Anxiety disorders are one of the most common mental health problems identified in children. Estimates of the rates of prevalence vary greatly from 8% to 27% lifetime prevalence by age 18.
These breathing techniques for anxiety in children are easy to master, quick to perform and powerful in their impact. Whether you’re a teacher, parent or carer of a child with anxiety or any other mental health condition, these simple tips can help calm and console any child within minutes.
How to breathe
This might sound silly – we all breathe unconsciously every moment of the day! True, but how effectively do we breathe?
The first step to mastering breathing techniques for anxiety in children is to learn about ‘belly breathing’. When children are stressed or anxious, their breathing becomes fast and shallow, with the breath concentrated in their chest. This causes their cortisol levels to rise and sometimes even results in hyperventilation.
The key to calm breathing is to focus on the belly. With each in-breath, the belly should expand, and with each out-breath, it should contract. This may take some getting used to and there are a few tricks you can try to help children get to grips with it.
For example, you can ask the child to lie down on their back and place a soft toy or book on their stomach. Tell them to concentrate on trying to push the toy or book up towards the ceiling with their breath when they breathe in, and return it back down as they breathe out. Once they get more comfortable with belly breathing, they’ll no longer need the prop and will be able to take deep, calming belly breaths whenever they need to.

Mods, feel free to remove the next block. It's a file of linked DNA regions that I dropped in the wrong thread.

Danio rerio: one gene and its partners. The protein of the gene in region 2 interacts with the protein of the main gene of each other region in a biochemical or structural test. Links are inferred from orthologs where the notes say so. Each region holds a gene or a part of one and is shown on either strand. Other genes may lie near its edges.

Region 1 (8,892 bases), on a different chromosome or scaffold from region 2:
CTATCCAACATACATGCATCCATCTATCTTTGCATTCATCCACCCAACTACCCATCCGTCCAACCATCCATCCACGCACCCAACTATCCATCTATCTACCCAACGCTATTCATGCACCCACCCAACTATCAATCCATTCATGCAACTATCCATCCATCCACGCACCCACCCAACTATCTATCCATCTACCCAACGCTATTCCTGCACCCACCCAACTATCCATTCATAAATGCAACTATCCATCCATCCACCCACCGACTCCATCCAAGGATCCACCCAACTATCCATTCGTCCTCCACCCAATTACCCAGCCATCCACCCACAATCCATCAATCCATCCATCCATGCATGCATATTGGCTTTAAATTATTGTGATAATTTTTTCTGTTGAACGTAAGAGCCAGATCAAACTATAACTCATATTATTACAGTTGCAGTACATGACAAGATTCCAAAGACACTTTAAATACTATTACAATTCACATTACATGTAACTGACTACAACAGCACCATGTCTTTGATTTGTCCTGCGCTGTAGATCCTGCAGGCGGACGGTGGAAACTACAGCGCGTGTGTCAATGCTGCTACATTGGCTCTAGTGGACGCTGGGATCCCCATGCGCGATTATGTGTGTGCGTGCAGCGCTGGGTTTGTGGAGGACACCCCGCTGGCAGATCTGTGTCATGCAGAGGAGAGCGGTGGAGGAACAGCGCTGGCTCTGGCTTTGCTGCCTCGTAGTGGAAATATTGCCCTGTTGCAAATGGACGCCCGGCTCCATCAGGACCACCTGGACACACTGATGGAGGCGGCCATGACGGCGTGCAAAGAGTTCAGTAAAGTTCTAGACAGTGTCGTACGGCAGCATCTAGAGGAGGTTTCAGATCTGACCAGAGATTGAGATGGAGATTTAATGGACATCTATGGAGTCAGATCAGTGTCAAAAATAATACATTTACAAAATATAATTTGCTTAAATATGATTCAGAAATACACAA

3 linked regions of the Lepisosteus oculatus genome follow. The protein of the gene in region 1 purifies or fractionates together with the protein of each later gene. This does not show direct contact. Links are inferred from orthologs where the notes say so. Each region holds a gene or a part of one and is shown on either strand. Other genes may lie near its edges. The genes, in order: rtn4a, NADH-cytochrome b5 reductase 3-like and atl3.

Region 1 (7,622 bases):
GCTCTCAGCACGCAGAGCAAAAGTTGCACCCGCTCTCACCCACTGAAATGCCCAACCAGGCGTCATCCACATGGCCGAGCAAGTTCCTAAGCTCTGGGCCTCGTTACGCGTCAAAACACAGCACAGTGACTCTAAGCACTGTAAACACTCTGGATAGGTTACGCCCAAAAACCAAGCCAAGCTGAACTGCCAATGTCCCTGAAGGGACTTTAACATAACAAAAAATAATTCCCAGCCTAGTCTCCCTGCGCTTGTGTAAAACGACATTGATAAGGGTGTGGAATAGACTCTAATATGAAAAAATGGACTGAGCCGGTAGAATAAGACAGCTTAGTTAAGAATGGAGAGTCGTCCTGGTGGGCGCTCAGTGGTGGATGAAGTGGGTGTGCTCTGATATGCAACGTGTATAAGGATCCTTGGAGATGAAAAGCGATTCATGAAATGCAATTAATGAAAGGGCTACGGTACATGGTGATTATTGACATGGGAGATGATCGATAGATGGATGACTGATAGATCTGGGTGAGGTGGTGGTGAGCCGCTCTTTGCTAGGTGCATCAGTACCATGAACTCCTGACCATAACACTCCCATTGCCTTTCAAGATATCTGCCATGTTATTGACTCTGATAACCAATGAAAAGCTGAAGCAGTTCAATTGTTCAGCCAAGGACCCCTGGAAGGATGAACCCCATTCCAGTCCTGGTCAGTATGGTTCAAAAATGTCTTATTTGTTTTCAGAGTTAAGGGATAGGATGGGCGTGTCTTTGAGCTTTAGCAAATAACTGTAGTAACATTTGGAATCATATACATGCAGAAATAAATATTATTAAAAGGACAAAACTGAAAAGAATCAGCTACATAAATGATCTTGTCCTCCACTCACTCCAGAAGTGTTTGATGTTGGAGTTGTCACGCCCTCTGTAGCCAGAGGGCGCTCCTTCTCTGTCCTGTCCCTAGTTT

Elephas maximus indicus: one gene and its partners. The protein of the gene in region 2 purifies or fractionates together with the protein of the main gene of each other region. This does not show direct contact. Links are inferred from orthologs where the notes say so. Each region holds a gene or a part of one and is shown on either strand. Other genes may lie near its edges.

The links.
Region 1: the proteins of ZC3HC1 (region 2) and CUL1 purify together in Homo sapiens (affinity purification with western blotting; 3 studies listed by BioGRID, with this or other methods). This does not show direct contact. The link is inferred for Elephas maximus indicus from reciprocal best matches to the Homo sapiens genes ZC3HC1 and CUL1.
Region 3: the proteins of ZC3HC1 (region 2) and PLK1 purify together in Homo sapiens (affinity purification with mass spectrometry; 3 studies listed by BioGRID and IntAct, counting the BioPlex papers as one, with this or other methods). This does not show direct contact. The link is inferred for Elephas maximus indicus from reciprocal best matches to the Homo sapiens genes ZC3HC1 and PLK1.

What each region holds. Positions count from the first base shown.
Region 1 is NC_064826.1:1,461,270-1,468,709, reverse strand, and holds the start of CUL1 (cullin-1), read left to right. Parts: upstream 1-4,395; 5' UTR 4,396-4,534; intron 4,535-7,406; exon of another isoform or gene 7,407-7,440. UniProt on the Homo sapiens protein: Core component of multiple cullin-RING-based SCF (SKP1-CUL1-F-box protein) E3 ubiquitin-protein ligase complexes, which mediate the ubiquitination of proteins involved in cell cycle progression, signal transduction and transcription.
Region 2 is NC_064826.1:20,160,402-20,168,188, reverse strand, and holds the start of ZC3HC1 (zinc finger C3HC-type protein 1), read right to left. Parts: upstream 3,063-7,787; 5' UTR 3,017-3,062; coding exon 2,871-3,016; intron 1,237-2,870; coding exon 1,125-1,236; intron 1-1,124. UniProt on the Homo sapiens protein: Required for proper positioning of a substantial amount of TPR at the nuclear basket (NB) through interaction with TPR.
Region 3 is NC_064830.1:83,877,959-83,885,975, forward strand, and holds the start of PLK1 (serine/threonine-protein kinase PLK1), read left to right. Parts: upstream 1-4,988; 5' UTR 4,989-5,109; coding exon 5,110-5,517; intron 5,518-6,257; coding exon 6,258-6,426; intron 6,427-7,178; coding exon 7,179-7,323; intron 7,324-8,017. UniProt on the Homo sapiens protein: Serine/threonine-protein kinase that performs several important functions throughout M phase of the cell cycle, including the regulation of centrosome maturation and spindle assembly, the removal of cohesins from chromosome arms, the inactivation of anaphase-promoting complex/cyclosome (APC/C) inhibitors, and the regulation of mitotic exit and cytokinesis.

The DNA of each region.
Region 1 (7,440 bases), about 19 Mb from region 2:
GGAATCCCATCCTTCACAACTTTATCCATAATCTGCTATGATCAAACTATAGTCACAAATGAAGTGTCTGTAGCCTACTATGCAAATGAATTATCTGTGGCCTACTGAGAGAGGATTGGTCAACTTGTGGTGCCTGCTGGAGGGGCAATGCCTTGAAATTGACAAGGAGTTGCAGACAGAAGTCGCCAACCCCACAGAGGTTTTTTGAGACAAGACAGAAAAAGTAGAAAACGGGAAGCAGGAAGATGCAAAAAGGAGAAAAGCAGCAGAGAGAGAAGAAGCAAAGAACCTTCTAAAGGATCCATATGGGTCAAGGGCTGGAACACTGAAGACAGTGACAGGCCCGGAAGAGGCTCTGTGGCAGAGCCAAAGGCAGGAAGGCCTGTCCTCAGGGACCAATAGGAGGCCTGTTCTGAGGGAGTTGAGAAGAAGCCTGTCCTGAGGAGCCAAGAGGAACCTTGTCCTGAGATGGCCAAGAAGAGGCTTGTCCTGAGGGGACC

Using bubbles is a fun and engaging breathing technique for anxiety in children. The gentle action of blowing bubbles forces them to use slow and careful breath, which immediately calms them.
It also creates a focus for the child to distract them from intrusive or troublesome thoughts. Sometimes, this action can be strong enough to minimise a panic attack or prevent a meltdown.
It’s a lovely activity to do with groups of children, either at school or at home with siblings, as it does not single out any children, it’s fun and works for those who need it.
This is one of the simplest breathing techniques and can be learned even by very young children.
Encourage the child to pick a hand and stretch out their fingers. Taking the index finger of their other hand, the child begins at the base of their thumb. As they breathe in, they slowly run their index finger up the length of the thumb until it reaches the top. Then, as they breathe out, they can slowly run their index finger down the other side of the thumb. For the next breath, they’ll move on to the next finger.
They can continue this pattern until they reach the outside base of their pinky finger. It’s a very easy technique that shifts their focus, slows their breathing and can minimise their anxiety.
In our new video about tips for teachers on how to help children manage anxiety, Sian Williams discusses a coping technique called 5,4,3,2,1.
If a child is experiencing anxiety or a panic attack, they can calm their breathing by focusing on:
- 5 things they can see
- 4 things they can touch
- 3 things they can hear
- 2 things they can smell
- 1 thing they can taste
The upside of this activity is that, as it diverts the child’s attention from their anxiety, it can also slow their breathing. This lowers blood pressure and steadies their heart rate, meaning they will feel physically calmer and more able to keep a clear head.
Where to seek help for anxiety in children
A parent or teacher may not need to refer immediately to a healthcare professional if the anxiety is mild. Instead it’s best to keep an eye on the child and offer support.
If the symptoms persist or worsen then you may consider consulting with the GP and discussing whether a referral to a healthcare professional would be beneficial.
To learn more about anxiety in children, you can read our free fact sheet or watch one of our short films.